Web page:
Incidence of Marine Debris and Its Relationships With Benthic Features in Gray's Reef National Marine Sanctuary, Southeast USA

Mar Pollut Bull. 2008 Mar;56(3):402-13. doi: 10.1016/j.marpolbul.2007.11.001. Epub 2007 Dec 21.

Abstract

Gray's Reef National Marine Sanctuary (GRNMS) is an increasingly popular site for recreational fishing and diving in the South Atlantic Bight (SAB). As a result, there has been heightened concern about potential accumulation of marine debris and its consequent effects on sanctuary resources. Field surveys were conducted at GRNMS in 2004 and 2005 to provide a spatially comprehensive characterization of benthic communities and to quantify the distribution and abundance of marine debris in relation to bottom features. The spatial distribution of debris was concentrated in the center of the sanctuary and was most frequently associated with ledges rather than other bottom types. On ledges, the presence and abundance of debris was significantly related to observed boating activity and physiographic features including ledge height, ledge area, and percent cover of benthic organisms. The results from this study will aid managers in optimizing cleanup efforts and long-term monitoring of debris accumulation patterns at GRNMS and other hard bottom areas in the SAB.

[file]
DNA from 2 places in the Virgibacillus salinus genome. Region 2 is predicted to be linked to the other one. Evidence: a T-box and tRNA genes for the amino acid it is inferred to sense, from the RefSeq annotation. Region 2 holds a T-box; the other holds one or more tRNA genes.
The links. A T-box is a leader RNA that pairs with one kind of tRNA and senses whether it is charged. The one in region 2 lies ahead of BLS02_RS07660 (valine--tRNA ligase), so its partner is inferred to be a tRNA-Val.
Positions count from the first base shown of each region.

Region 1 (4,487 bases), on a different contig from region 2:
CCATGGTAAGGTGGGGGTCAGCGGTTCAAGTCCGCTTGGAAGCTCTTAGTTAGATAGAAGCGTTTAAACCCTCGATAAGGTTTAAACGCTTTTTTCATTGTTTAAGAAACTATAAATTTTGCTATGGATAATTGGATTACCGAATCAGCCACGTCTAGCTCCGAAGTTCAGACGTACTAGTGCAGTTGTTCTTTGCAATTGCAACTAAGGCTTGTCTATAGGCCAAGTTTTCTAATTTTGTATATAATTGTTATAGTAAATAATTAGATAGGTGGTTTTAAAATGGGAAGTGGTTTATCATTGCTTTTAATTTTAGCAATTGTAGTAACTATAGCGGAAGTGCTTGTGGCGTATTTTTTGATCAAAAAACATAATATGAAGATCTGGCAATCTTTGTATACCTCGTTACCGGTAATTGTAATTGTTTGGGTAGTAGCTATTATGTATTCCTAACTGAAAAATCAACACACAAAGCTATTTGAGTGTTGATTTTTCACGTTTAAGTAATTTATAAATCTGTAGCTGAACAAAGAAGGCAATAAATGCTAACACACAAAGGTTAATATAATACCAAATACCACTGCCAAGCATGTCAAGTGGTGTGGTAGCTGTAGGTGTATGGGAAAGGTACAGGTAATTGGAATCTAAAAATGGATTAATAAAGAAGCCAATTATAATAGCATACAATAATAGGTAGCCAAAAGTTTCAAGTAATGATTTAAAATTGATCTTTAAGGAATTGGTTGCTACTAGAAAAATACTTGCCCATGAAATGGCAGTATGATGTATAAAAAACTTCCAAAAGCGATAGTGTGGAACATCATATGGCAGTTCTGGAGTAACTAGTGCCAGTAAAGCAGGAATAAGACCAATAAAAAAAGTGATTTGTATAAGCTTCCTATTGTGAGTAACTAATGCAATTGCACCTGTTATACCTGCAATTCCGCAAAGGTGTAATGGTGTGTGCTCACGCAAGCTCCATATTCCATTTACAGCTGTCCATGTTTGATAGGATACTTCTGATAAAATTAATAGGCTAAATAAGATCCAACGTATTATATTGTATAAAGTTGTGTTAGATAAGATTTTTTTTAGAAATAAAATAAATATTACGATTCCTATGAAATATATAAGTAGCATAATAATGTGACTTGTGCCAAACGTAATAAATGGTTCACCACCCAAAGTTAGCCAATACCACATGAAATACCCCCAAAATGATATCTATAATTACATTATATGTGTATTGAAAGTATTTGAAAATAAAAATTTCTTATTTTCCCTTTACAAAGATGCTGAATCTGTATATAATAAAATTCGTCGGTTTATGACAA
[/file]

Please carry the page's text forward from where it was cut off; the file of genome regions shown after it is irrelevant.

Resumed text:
Publication types

  • Research Support, Non-U.S. Gov't

MeSH terms

  • Animals
  • Anthozoa
  • Conservation of Natural Resources*
  • Ecosystem*
  • Environmental Monitoring*
  • Fisheries
  • Geography
  • Quality Control
  • Recreation
  • Seawater / analysis*
  • United States
  • Waste Products / analysis*

Substances

  • Waste Products